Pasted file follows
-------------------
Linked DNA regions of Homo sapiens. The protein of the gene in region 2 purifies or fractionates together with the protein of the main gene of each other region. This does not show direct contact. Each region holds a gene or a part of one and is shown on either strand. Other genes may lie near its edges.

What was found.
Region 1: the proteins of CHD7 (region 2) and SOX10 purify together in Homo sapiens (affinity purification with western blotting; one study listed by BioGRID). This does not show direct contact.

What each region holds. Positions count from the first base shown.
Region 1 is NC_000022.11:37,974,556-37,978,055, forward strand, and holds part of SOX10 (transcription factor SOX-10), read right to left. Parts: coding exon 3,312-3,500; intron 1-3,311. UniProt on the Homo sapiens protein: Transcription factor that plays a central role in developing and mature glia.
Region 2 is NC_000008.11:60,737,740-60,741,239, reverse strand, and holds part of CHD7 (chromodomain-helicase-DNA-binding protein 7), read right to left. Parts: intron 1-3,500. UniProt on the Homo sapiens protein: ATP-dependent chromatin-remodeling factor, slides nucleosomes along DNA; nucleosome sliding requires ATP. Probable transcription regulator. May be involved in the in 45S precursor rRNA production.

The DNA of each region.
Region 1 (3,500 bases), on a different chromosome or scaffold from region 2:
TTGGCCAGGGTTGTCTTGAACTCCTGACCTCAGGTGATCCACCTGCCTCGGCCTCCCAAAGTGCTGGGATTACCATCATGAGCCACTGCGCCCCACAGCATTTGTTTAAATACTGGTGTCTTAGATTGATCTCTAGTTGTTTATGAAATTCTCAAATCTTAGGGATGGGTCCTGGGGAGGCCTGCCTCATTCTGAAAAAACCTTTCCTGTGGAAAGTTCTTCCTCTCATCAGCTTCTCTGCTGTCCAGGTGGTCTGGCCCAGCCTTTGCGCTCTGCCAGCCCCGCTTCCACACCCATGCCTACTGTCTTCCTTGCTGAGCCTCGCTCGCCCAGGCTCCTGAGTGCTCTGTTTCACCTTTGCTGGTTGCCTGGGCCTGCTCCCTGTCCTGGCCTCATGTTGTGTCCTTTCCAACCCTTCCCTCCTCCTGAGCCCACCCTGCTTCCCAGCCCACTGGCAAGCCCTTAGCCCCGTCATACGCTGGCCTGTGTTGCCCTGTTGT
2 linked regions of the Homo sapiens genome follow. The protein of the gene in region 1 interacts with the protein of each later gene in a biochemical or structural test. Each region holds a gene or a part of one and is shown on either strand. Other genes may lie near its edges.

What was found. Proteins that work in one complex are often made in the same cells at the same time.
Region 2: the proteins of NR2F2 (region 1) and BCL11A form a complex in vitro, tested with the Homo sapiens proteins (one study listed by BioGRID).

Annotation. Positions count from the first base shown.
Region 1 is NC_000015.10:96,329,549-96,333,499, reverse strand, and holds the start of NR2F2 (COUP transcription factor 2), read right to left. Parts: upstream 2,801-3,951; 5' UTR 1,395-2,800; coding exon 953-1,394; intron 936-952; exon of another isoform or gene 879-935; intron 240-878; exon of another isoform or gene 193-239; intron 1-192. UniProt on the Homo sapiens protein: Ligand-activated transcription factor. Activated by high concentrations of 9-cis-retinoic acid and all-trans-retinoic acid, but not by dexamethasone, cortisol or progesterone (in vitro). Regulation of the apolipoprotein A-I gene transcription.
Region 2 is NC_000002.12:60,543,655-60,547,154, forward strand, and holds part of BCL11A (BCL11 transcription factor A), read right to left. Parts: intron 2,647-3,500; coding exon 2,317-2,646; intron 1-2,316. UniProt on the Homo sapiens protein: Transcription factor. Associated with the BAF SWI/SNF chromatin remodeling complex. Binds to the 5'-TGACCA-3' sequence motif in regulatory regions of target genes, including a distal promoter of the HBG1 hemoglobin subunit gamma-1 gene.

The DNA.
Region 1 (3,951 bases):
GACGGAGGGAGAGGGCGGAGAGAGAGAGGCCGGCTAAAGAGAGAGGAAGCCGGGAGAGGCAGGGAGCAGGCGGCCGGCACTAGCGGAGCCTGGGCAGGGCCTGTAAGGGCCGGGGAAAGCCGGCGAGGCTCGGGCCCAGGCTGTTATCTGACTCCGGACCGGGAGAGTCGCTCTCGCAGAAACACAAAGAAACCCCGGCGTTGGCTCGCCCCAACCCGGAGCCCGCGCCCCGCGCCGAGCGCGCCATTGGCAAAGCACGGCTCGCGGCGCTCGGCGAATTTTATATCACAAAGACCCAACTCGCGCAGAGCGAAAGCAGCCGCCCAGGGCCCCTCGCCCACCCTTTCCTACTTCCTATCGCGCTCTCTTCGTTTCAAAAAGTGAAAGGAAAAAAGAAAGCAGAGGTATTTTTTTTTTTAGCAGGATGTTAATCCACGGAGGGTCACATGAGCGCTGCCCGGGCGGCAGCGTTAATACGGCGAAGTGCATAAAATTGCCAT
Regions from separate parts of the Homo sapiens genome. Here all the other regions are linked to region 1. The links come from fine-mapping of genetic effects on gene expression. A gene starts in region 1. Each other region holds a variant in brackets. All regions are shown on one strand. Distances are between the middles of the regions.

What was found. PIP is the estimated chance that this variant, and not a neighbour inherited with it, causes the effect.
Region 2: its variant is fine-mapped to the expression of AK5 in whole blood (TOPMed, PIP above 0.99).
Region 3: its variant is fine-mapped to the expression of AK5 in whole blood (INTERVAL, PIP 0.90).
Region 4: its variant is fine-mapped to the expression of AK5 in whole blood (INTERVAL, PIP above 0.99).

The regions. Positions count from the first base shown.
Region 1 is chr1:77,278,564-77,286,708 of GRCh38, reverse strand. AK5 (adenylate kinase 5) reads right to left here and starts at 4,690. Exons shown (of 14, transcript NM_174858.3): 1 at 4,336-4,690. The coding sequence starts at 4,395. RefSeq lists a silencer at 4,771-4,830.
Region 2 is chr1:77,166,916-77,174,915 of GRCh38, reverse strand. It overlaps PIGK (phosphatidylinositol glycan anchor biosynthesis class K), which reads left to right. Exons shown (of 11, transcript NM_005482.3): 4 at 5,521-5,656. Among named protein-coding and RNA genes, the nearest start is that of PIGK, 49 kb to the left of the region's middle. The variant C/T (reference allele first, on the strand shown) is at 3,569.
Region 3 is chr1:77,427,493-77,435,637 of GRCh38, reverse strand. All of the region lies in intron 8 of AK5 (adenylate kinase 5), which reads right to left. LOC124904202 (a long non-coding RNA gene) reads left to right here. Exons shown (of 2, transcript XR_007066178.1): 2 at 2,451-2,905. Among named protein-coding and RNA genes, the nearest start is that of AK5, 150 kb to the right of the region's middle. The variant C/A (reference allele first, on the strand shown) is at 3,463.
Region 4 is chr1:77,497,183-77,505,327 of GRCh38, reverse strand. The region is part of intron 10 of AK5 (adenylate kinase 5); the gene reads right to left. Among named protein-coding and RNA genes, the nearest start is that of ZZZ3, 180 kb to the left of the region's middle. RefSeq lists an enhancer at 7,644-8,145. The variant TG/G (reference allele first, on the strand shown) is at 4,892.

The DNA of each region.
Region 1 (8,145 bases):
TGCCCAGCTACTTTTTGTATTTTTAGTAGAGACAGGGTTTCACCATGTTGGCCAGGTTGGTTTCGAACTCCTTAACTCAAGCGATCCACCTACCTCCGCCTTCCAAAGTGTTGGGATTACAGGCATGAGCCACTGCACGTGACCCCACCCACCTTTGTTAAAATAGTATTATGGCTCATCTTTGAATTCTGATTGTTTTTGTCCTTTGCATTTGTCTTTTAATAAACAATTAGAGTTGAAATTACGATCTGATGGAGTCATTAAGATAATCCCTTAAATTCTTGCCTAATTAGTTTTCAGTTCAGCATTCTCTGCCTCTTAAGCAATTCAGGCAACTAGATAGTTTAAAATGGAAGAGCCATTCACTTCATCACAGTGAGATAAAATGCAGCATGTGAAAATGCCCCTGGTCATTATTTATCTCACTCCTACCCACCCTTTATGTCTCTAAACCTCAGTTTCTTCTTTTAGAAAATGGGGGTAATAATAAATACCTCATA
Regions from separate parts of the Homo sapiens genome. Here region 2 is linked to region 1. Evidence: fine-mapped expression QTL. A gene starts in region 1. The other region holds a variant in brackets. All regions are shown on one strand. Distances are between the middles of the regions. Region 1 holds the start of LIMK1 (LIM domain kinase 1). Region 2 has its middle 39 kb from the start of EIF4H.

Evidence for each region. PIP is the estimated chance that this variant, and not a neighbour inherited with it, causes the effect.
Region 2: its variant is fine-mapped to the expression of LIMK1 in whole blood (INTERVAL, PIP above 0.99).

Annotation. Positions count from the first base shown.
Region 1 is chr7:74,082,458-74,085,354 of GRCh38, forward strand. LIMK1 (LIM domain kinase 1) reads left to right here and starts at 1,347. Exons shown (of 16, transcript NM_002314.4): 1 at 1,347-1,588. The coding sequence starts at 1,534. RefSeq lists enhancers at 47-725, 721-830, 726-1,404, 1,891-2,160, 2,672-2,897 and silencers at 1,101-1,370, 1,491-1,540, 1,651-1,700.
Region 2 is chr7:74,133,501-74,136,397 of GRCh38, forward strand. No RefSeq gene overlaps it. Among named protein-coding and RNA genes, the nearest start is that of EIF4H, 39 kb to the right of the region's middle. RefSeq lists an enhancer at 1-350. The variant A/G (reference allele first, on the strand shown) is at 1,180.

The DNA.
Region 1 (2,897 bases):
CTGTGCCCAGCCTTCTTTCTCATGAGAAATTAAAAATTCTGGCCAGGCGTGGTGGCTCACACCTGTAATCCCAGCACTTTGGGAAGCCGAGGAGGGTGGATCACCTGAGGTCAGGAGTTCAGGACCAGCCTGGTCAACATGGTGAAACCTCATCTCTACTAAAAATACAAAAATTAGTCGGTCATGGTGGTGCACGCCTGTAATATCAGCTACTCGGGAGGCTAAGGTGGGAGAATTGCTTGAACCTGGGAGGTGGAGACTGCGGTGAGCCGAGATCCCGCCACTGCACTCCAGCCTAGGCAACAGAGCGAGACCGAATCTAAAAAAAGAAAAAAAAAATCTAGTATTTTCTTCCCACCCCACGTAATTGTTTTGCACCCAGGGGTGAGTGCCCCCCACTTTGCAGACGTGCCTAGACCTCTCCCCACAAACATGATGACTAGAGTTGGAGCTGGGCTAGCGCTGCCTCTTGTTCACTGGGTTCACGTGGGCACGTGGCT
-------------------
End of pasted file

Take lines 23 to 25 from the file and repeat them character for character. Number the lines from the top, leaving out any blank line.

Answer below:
Region 4: its variant is fine-mapped to the expression of AK5 in whole blood (INTERVAL, PIP above 0.99).

The regions. Positions count from the first base shown.
Region 1 is chr1:77,278,564-77,286,708 of GRCh38, reverse strand. AK5 (adenylate kinase 5) reads right to left here and starts at 4,690. Exons shown (of 14, transcript NM_174858.3): 1 at 4,336-4,690. The coding sequence starts at 4,395. RefSeq lists a silencer at 4,771-4,830.